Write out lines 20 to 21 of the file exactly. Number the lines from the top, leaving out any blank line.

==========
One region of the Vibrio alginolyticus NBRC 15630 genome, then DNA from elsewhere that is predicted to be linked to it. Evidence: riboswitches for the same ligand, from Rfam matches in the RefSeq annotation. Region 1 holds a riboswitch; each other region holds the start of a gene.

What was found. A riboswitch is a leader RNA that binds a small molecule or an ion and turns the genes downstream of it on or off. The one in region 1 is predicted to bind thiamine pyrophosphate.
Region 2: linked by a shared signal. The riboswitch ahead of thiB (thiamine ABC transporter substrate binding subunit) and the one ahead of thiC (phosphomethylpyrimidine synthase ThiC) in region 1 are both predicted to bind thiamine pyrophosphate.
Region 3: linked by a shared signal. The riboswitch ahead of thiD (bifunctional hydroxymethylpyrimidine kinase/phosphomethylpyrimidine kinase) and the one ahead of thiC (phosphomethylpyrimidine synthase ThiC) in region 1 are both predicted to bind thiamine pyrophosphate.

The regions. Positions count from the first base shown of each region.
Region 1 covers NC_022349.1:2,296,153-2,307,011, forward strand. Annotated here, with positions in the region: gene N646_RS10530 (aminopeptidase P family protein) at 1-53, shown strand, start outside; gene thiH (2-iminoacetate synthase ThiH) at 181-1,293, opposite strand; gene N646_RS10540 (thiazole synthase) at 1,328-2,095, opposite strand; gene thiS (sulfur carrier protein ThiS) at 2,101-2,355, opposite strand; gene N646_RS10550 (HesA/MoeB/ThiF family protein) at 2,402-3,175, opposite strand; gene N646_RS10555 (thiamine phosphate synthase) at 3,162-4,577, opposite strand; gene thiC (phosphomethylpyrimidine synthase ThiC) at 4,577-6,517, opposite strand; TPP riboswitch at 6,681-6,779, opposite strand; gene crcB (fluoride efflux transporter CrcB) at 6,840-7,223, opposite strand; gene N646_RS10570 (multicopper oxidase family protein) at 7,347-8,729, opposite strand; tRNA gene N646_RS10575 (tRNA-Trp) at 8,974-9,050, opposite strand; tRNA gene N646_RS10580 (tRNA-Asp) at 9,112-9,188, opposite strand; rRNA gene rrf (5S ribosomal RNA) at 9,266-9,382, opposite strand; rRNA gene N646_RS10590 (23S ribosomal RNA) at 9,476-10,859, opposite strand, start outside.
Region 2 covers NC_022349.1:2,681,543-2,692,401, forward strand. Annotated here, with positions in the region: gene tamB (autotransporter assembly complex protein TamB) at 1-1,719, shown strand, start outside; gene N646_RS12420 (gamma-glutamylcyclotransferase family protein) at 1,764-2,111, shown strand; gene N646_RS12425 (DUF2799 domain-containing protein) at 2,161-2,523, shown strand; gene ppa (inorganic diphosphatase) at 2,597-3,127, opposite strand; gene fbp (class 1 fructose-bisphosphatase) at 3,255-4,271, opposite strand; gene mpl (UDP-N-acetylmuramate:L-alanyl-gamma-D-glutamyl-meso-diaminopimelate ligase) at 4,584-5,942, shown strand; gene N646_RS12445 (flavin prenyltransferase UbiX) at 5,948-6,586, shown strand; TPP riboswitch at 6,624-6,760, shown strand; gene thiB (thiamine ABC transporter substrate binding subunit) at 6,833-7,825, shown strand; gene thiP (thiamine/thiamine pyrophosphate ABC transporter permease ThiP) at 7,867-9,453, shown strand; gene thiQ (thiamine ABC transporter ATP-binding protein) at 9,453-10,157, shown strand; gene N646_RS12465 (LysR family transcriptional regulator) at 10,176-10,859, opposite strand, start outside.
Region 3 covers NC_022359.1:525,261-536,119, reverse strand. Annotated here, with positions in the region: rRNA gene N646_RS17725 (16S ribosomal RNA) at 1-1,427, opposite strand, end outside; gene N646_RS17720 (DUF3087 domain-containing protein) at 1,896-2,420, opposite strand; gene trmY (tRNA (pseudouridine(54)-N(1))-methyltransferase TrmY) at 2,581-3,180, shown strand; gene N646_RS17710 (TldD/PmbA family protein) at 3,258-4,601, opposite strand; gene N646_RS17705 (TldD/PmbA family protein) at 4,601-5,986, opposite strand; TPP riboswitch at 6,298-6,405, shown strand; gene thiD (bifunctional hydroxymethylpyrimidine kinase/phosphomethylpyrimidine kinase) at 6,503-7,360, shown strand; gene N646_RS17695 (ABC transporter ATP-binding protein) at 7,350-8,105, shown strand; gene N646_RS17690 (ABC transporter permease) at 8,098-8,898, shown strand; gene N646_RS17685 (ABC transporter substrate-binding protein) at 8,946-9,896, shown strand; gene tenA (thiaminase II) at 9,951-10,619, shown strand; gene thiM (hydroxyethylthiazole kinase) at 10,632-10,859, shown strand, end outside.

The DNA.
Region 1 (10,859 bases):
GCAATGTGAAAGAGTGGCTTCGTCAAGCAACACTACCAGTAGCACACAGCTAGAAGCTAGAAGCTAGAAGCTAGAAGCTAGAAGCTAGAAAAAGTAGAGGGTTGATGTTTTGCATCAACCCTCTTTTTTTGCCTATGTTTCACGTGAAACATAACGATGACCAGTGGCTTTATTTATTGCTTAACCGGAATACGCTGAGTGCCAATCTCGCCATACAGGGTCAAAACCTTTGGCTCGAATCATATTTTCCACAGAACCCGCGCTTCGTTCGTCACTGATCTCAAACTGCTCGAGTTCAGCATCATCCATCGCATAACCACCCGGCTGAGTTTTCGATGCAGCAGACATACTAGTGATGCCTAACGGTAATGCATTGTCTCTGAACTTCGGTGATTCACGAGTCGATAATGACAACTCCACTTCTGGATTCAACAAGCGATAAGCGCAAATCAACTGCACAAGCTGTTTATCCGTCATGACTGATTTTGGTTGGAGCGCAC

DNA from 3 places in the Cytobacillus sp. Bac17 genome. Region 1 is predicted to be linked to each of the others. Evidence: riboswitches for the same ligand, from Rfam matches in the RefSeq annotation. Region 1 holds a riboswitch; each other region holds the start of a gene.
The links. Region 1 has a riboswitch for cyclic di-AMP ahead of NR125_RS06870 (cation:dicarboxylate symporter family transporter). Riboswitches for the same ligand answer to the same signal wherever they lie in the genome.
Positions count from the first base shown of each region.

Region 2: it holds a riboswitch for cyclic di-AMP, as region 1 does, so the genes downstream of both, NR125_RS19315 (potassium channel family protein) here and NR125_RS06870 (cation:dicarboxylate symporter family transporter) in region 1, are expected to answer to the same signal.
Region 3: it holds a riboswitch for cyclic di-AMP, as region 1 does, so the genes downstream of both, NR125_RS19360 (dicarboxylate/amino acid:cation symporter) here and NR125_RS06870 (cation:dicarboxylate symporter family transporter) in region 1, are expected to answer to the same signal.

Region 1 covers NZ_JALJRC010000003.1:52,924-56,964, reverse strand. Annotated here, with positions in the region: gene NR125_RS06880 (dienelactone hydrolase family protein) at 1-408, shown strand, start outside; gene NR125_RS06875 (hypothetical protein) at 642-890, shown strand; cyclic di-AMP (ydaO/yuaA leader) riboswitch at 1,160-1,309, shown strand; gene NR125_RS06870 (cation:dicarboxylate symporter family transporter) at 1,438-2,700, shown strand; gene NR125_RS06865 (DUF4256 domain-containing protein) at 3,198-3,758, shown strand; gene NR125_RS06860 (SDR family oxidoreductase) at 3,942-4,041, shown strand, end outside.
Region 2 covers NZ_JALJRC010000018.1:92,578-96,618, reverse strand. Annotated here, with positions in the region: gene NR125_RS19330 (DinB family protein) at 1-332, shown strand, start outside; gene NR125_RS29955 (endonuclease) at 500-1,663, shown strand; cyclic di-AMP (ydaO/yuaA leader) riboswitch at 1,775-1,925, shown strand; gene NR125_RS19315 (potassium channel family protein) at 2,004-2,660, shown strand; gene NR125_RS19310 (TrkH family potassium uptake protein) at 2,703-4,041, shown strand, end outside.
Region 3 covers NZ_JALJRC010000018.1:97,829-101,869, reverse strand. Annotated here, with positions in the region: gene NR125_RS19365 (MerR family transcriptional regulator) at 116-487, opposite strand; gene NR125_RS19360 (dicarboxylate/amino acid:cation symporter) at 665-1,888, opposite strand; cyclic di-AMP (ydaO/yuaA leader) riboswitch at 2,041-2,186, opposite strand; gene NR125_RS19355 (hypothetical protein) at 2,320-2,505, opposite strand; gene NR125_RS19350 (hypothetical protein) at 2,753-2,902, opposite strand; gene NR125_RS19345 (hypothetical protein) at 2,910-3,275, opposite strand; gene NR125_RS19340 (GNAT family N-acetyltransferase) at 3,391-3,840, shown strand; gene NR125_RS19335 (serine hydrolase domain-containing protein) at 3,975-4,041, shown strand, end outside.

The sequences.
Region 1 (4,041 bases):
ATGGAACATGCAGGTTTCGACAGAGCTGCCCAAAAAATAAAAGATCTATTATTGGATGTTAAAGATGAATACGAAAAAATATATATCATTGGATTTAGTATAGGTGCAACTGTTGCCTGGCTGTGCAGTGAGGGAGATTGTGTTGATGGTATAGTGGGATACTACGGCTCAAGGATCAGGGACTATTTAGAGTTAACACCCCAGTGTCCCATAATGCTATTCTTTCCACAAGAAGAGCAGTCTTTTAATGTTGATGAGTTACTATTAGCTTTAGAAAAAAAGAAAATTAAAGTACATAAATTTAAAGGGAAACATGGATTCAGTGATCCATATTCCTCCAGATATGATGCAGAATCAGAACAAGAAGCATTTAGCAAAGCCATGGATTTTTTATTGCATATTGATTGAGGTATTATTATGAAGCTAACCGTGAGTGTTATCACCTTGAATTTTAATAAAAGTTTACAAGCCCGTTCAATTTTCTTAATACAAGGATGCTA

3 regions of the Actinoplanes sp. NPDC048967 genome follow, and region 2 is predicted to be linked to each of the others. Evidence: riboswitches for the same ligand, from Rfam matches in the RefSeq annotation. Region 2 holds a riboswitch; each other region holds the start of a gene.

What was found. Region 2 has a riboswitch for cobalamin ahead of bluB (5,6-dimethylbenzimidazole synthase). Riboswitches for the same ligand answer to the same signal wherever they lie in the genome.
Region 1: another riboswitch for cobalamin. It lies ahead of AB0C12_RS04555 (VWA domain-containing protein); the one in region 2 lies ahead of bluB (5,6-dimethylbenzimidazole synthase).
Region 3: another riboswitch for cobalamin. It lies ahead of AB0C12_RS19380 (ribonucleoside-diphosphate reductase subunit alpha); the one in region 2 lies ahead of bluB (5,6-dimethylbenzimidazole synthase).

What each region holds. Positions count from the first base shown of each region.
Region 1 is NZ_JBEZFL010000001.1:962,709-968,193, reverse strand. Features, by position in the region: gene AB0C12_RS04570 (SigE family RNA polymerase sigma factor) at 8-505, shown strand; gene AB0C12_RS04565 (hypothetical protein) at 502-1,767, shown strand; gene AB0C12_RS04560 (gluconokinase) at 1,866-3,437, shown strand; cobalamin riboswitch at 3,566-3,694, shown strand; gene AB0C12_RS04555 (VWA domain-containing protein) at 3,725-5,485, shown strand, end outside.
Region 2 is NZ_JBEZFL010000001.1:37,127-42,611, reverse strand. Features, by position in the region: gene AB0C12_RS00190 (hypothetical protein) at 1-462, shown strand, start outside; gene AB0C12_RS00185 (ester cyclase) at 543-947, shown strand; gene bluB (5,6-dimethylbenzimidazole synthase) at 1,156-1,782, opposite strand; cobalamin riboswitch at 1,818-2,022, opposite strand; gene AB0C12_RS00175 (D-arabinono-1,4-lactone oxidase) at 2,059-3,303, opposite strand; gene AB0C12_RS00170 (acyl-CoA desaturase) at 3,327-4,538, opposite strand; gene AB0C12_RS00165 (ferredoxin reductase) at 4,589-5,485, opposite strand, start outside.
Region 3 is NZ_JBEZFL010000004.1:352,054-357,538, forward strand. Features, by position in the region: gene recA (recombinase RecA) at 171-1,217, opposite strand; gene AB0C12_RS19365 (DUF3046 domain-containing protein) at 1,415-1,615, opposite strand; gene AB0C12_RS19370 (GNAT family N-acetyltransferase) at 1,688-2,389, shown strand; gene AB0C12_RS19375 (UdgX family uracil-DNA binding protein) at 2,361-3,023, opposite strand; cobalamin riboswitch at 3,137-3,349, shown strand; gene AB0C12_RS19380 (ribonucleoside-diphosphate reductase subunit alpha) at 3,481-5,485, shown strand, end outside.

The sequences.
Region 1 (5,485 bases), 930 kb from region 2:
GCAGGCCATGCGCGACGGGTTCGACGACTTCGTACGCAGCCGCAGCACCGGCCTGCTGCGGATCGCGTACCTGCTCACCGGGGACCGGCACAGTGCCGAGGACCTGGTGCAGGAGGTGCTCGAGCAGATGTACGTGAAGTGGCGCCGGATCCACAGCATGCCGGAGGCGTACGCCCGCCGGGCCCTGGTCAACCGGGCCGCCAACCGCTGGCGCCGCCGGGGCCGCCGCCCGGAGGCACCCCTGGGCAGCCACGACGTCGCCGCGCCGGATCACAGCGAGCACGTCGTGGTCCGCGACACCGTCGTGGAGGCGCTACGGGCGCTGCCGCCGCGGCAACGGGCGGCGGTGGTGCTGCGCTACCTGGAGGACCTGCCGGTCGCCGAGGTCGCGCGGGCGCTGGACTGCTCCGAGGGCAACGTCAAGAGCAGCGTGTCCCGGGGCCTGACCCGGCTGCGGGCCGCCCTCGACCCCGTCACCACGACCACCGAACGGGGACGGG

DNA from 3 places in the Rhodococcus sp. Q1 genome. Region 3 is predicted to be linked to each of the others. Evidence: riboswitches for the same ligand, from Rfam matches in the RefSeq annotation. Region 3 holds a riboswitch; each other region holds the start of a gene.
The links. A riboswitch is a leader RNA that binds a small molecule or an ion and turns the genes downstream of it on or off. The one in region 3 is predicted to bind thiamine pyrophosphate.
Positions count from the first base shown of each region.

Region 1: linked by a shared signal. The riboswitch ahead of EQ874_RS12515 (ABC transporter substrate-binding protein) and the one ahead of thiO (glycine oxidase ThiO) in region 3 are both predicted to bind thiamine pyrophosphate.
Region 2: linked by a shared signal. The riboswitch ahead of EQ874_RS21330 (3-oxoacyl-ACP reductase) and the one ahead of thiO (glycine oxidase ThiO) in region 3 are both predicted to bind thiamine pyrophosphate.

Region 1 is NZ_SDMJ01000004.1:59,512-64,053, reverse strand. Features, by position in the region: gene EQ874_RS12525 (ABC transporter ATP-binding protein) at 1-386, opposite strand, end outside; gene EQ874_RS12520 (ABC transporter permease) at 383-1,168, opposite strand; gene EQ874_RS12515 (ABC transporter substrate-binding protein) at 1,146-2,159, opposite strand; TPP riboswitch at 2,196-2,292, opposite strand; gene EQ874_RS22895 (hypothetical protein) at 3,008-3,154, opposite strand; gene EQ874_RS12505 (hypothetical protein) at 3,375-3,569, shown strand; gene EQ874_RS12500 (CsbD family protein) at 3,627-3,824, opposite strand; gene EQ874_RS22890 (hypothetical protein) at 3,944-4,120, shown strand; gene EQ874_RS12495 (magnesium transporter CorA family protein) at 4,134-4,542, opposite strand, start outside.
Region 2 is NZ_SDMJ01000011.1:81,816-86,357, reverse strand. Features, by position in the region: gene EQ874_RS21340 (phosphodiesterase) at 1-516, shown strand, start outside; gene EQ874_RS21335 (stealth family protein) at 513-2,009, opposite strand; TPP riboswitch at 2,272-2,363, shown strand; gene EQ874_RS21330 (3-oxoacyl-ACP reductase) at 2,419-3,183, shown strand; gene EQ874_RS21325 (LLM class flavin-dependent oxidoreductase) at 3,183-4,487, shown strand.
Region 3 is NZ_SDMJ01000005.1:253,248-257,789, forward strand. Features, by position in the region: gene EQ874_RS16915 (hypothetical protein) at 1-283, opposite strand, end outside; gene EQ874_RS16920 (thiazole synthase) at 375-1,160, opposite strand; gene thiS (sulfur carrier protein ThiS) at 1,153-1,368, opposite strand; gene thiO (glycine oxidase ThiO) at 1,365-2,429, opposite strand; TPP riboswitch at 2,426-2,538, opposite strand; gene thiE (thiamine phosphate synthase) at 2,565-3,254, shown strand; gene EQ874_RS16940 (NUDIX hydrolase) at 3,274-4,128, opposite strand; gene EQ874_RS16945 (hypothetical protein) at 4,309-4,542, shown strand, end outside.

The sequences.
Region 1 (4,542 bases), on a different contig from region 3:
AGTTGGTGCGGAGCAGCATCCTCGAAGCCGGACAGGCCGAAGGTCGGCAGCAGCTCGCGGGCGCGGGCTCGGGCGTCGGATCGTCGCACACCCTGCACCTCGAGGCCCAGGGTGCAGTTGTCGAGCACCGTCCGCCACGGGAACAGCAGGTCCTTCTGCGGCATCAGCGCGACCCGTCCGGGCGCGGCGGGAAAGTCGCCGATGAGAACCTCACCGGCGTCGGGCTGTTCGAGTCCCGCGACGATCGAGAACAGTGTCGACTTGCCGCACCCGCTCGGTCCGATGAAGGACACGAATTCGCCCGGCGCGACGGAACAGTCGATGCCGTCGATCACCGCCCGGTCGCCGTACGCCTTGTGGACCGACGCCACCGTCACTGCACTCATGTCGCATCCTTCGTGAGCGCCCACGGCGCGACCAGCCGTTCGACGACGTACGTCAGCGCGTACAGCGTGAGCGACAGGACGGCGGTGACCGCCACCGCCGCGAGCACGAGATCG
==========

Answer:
The sequences.
Region 1 (4,041 bases):